Project 20 interviews  
     «Professionals speak about their daily work and their missions»

Interview with Dr Daniel Stieber,  molecular biologist and head of the Molecular Genetics Unit at the National Genetics Centre at the National Health Laboratory.

Dr Daniel Stieber is a molecular biologist and head of the Molecular Genetics Unit at the National Genetics Centre at the National Health Laboratory. His team analyses DNA * for disease-causing genetic mutations.

Cancer is always a disease of the genome due to an accumulation of genetic mutations. Often, these mutations can occur sporadically, by chance (the mechanism of DNA copying during cell reproduction is not completely perfect, so copying errors can occur). Sometimes mutations are present constitutionally, in all the cells of the body, which can lead to a higher probability of developing cancer, a hereditary predisposition to cancer. 

There are environmental factors that bring about the formation of mutations and can therefore lead to cancer. The best known of these are UV rays, which can cause skin cancer, and smoking, which can cause lung cancer.

In the case of breast cancer, a majority of cancers are sporadic, due to mutations acquired during life. Unlike the types of cancer mentioned above, there are no environmental factors clearly associated with mutagenesis in breast cancer. However, various factors can affect the lifetime risk of developing breast cancer. These include alcohol consumption, obesity or reproductive history. Sporadic cancers usually occur later in life (>50).

A minority (+/- 15%) of breast cancers are familial or hereditary: due to inherited genetic mutations. The best-known mutated genes in this context are BRCA1 and BRCA2, but other cancer predisposition genes exist. Inherited cases of breast cancer are often characterized by familial aggregation and are usually of earlier onset. 

Genetic mutations in cancer predisposition genes (such as BRCA1 and BRCA2) considerably increase the probability of developing breast cancer (lifetime risk of breast cancer by 50-80%). However, this is not completely deterministic, there are carriers of these mutations who will never develop cancer (in genetics this is called incomplete penetrance).  In addition, in BRCA1 and BRCA2 mutation carries, the risk of developing other forms of cancer is also increased (e.g., 20-40% risk of developing ovarian cancer, increased risk of prostate and pancreatic cancer).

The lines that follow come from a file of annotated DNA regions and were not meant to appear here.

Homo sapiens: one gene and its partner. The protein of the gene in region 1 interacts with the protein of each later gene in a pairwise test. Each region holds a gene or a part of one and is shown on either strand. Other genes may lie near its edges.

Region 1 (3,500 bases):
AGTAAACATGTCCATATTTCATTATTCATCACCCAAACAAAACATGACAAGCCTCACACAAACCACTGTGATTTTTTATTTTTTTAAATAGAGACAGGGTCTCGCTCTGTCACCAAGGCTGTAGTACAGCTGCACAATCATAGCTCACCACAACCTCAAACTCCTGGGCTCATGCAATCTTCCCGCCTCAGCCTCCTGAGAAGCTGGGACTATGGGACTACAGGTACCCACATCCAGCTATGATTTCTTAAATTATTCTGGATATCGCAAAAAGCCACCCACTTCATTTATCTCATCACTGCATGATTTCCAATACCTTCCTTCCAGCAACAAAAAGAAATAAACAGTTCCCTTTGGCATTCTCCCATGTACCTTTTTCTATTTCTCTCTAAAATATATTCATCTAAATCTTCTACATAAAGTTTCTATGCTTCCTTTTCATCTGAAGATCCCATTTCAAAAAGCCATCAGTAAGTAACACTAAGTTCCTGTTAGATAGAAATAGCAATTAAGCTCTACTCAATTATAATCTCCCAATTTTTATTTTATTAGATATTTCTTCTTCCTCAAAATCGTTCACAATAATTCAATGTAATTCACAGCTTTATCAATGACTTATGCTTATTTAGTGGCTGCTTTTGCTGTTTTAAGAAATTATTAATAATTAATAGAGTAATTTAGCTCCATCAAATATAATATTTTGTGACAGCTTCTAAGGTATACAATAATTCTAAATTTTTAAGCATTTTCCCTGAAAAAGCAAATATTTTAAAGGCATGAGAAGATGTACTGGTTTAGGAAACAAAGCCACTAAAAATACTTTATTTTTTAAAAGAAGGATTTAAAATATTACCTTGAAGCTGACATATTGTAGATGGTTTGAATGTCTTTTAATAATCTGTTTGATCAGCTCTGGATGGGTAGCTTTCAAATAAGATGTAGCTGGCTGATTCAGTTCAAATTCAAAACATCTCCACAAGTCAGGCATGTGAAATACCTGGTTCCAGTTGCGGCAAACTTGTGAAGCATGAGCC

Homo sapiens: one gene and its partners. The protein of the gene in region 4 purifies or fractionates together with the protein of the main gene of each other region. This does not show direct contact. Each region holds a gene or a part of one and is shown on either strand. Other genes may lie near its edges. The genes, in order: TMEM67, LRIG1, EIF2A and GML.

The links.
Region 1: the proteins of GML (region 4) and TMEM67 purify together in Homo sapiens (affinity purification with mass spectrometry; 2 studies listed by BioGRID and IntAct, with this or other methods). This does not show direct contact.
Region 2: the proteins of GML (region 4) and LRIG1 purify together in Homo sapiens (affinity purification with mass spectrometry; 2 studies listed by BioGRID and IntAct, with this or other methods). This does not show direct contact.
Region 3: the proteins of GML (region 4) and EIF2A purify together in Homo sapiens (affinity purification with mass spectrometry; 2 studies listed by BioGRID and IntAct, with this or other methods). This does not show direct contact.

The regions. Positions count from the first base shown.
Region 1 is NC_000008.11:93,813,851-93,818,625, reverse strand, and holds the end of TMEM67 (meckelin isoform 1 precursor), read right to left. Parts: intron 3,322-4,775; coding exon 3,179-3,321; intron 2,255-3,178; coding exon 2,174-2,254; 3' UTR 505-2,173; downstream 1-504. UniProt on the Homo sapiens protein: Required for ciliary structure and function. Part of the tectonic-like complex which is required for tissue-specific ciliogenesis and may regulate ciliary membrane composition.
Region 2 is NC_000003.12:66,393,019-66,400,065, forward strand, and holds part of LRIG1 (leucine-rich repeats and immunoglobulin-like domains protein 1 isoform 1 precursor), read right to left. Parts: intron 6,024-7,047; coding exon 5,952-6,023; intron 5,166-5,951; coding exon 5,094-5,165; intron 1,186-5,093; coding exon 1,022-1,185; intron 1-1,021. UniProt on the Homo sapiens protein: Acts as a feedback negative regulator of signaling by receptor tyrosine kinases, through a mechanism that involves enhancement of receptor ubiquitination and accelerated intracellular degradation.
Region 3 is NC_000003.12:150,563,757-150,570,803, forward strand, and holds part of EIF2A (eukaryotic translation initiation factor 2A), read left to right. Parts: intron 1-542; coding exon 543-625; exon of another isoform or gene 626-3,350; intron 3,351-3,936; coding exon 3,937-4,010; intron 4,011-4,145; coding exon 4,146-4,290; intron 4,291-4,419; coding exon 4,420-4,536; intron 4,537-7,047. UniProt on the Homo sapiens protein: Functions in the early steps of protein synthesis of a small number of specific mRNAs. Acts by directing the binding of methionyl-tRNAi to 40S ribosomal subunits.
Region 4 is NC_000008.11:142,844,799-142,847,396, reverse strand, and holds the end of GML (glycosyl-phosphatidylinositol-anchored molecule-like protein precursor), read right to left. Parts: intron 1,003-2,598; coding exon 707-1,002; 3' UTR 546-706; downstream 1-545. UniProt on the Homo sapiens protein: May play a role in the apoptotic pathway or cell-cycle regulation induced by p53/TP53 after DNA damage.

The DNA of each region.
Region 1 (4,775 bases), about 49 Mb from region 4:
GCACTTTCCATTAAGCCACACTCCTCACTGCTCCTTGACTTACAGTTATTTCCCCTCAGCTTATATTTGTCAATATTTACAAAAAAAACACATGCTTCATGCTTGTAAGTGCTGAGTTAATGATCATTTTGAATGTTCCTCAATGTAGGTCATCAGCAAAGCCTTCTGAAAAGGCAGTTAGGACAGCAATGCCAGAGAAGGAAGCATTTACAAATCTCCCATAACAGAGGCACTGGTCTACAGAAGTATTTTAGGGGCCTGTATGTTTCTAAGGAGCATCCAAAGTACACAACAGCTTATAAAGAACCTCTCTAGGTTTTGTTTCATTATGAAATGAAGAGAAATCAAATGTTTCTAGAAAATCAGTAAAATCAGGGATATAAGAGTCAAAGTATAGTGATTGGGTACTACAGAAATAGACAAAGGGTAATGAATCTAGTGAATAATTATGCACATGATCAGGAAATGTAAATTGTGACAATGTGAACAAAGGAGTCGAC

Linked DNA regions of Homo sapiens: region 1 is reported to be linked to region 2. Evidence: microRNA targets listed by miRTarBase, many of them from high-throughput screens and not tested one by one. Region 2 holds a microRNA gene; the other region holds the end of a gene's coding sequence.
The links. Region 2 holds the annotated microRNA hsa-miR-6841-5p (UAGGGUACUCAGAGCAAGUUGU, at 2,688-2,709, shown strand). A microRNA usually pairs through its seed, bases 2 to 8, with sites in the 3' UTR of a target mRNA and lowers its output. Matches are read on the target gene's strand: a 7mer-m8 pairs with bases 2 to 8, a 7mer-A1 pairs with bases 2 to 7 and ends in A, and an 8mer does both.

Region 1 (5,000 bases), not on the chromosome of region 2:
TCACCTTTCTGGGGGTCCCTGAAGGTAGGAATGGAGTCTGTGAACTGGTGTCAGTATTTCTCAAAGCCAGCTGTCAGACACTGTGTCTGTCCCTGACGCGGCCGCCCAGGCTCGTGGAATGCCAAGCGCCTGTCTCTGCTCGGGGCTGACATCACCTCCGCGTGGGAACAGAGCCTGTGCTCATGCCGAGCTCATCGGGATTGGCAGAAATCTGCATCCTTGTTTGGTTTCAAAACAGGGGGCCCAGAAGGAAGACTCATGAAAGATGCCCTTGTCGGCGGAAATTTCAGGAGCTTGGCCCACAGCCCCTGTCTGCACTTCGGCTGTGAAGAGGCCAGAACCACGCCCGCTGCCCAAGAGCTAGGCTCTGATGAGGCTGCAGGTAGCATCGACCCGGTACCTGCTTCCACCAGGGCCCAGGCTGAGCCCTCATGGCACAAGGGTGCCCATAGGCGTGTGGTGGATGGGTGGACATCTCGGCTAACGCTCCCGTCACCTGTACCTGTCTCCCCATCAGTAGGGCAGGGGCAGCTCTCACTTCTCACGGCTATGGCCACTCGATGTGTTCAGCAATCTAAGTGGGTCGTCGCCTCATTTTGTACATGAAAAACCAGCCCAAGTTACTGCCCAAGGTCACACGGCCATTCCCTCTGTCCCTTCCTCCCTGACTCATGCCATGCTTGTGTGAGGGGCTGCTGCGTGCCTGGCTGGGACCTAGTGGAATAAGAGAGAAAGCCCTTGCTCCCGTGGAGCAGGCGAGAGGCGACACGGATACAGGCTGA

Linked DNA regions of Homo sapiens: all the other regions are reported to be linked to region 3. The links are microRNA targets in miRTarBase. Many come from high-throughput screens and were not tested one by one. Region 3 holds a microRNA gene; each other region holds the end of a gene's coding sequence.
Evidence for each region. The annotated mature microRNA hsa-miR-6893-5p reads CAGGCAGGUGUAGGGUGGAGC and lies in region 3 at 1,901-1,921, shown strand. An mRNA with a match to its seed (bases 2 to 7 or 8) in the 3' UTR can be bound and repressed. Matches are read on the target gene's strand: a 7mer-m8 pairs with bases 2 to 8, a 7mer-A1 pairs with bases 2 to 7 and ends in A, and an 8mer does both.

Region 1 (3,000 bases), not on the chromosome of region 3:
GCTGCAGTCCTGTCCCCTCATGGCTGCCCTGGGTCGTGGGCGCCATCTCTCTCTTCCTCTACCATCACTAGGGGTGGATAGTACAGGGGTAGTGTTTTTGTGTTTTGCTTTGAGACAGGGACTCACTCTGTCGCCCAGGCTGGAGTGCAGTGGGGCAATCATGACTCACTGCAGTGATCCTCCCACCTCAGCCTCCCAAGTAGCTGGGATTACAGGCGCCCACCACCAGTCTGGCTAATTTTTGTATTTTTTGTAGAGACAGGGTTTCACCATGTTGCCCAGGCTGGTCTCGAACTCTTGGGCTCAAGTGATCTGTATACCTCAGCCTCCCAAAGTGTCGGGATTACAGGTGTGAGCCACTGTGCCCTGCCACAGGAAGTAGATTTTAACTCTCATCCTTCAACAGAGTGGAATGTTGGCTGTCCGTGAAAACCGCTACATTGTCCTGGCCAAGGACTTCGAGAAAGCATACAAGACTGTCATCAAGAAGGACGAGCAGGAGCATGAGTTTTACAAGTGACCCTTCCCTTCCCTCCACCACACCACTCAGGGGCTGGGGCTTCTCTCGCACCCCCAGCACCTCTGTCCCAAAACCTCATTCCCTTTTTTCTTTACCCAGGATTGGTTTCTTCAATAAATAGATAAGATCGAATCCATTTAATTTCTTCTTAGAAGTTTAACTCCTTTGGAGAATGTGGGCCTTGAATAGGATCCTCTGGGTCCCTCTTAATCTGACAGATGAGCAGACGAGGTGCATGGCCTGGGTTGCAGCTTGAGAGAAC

If there is a clinical suspicion of a hereditary cancer situation, an oncogenetic consultation is advisable.  During this consultation, doctors specialized in human genetics will carry out a thorough family history and, if indicated, will propose a molecular genetic analysis (based on a blood sample). The results of this analysis will then be discussed in a second dedicated consultation. If a deleterious mutation in a cancer predisposition gene is found, genetic testing for this mutation may be offered to relatives at risk.  Risk reduction actions such as regular breast screening (by MRI) or preventive surgery will also be discussed and implemented according to the guidelines. 

In addition, it should be noted that genetic analysis of tumour tissue (e.g., obtained by biopsy) is increasingly used to determine whether specific mutations exist in a given tumour. These mutations can then be targeted by drugs that act directly on these mutations. In this context, we speak of targeted therapy as part of a personalized medicine approach. 

A personal message from Dr Daniel Stieber:

1. Be aware of early forms of breast cancer or a family context that suggests a familial aggregation of cancer. Do not hesitate to discuss this subject with your gynaecologist or oncologist. Consultation with a medical specialist in genetics can be of great help in such a scenario. 

2. Genetics is of increasing importance in the context of in-depth molecular analysis of tumours and personalized medicine.  More and more cancer therapies are being targeted to specific genetic alterations in the tumour and will allow for improved patient management in the future. 

Thank you very much Dr. Stieber for the interview and for your vital work in the fight against cancer.

 * DNA Definition doctissimo: Deoxyribonucleic acid or DNA is the chemical compound that makes up the chromosomes in the nucleus of a cell. It is responsible for the transmission of characteristics from one generation to the next, i.e., heredity. DNA carries the genetic information necessary for all cellular functions, including protein synthesis. It is made up of sugar (deoxyribose), phosphate and the following four bases that make up the « genetic alphabet »: adenine (A), cytosine (C), thymine (T) and guanine (G).

The interview was conducted by Ms. Françoise Hetto-Gaasch, member of the committee of Europa Donna Luxembourg.

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